Liz Reyer: Overly critical boss getting under your skin? First, assess your anger

Senior businesswoman and trainee discussing about analysis at office. [Shutterstock]
Senior businesswoman and trainee discussing about analysis at office. [Shutterstock]

Q: My boss is really getting to me. No matter how many extra hours I work and the amount I get done, she just snipes at me for things I havenít done. I just donít know what to do to keep moving forward.

ó Trisha, communication analyst

A: Assess the good and the bad of your situation so that you can determine the best approach while also maintaining balance in your life.

So, you are angry ó I get that. And itís an understandable reaction when you feel overworked and underappreciated.

What are you doing with that anger? If you are turning it on yourself in guilt or depression, it is obviously damaging and unhealthy. Likewise, if youíre turning it outward at colleagues, it will harm relationships.

On the other hand, you may be using it as an energy source to fuel activity, particularly aimed at improvement and change. Thatís the path to pursue.

Now think about your overall relationship with your boss. Worst case, this is the dominant dynamic between you. This could become really toxic for you if it persists. If she is new, or if you think it could change, do what you can to improve it.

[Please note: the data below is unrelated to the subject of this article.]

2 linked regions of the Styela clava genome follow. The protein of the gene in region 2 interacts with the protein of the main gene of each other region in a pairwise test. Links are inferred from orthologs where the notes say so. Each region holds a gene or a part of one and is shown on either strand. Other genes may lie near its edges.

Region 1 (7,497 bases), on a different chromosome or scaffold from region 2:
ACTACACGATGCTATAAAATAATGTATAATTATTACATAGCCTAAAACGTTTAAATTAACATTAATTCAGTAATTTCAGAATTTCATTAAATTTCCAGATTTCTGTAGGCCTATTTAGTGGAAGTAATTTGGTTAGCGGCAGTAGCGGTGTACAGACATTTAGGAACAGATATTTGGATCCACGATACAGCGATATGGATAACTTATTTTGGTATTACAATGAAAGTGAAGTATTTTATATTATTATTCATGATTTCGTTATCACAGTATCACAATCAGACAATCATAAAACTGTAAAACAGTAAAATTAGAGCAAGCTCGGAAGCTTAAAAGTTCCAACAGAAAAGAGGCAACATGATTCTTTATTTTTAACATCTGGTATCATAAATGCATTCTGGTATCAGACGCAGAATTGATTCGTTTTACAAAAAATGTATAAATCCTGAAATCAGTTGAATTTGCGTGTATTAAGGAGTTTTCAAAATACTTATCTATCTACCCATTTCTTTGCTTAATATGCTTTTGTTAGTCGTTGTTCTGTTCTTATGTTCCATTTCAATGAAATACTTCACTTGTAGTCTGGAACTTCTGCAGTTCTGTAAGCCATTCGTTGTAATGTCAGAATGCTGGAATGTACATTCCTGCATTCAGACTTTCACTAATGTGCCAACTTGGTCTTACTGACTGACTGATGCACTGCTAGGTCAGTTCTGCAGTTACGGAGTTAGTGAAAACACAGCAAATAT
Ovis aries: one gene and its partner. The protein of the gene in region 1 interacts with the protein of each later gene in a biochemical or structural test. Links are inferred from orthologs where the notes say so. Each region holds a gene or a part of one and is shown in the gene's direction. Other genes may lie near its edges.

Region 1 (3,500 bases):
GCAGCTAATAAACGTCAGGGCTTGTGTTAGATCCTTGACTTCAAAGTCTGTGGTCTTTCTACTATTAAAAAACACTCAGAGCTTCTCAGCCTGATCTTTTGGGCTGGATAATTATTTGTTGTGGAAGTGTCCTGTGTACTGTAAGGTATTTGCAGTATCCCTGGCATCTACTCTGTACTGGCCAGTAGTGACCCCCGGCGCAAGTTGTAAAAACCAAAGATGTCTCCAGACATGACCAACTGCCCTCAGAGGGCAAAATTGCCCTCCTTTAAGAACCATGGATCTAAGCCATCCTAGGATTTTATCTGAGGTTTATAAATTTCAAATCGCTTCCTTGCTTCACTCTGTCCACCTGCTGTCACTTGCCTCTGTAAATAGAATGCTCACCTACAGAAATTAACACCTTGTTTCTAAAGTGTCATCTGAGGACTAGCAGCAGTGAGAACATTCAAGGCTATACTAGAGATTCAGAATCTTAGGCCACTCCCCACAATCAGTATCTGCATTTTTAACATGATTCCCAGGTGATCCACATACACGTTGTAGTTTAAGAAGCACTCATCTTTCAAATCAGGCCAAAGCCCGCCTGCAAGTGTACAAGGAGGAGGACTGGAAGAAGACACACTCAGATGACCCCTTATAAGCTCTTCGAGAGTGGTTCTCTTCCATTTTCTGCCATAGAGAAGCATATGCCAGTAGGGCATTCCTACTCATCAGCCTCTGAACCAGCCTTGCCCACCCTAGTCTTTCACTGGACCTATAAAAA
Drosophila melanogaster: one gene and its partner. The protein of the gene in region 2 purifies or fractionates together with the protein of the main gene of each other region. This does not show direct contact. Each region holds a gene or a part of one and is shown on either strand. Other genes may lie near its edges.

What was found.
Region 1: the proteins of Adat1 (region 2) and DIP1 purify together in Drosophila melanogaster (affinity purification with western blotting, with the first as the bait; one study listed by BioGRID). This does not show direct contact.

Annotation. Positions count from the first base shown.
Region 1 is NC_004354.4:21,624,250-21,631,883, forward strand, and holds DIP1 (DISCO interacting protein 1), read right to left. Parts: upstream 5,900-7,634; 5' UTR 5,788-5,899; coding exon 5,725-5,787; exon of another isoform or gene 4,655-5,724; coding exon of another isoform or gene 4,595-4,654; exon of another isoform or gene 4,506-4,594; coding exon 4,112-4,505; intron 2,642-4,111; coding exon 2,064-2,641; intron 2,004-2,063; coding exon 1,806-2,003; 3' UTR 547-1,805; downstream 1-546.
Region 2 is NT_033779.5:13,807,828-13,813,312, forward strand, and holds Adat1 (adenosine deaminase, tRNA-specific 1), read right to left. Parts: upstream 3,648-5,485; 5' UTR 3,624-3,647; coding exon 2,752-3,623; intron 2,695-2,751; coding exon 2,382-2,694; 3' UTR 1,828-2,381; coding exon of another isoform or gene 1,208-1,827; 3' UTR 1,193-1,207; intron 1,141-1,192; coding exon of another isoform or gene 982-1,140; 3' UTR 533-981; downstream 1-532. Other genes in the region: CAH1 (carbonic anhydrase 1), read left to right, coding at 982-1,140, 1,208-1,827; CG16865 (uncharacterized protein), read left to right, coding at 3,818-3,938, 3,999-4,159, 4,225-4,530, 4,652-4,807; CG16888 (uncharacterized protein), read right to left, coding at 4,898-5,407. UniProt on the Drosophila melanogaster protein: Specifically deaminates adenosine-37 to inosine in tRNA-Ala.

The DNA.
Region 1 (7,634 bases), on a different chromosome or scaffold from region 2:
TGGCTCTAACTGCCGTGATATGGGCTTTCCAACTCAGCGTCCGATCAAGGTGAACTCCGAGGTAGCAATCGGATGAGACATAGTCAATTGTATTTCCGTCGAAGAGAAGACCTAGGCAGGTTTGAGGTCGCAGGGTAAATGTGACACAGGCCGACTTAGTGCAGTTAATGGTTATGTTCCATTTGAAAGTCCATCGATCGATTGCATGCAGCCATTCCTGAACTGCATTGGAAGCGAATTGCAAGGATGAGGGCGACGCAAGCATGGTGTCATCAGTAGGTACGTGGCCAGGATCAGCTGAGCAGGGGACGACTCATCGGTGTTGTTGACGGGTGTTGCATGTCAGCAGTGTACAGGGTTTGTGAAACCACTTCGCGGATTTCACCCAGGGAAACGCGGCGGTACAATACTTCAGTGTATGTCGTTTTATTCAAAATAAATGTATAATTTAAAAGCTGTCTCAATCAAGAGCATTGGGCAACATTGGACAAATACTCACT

But if you think this is how things will be for the long haul, you might want to explore other options.

It may not be that bleak. For example, if you have worked together for a while with some ups and downs, this may just be a worse example of a down period. Regardless, you owe it to yourself to try to get some relief.

Select a key pain point that causes you a lot of rework. What would you change in terms of her requests and the nature of your interaction?

For example, maybe she asks you to prepare a communication brief and then changes directions in midstream.

Here are some possible root causes and ways to make it less painful:

She may be unclear in what she asks for the first time. This may be because she doesnít really know herself, or because she didnít communicate it clearly. In this case, try putting together a brief summary of her request for her to confirm. Then be persistent in getting her feedback so that you have a better chance of doing it right the first time.

Or, she may have last-minute changes in direction handed down to her. In that case, there may be little she can do to prevent the rework.

In this case, maybe all she can do is take a moment to explain what happened.

The other part of the problem is the lack of appreciation.

It seems like a lot of people rush past this part, underestimating the value of recognition ó even of a simple thanks. This might be worth mentioning to her when youíre not feeling emotionally charged.

Then figure out what limits you can set. You have the right to a life outside of work, so if sheís frequently impinging on evenings and weekends, ask her to prioritize what you get done during the workweek.

After all, itís her job as a leader to help her employees succeed.

Liz Reyer is a credentialed coach with more than 20 years of business experience. Her company, Reyer Coaching & Consulting, offers services for organizations of all sizes. Submit questions or comments about this column at or email her at [email protected]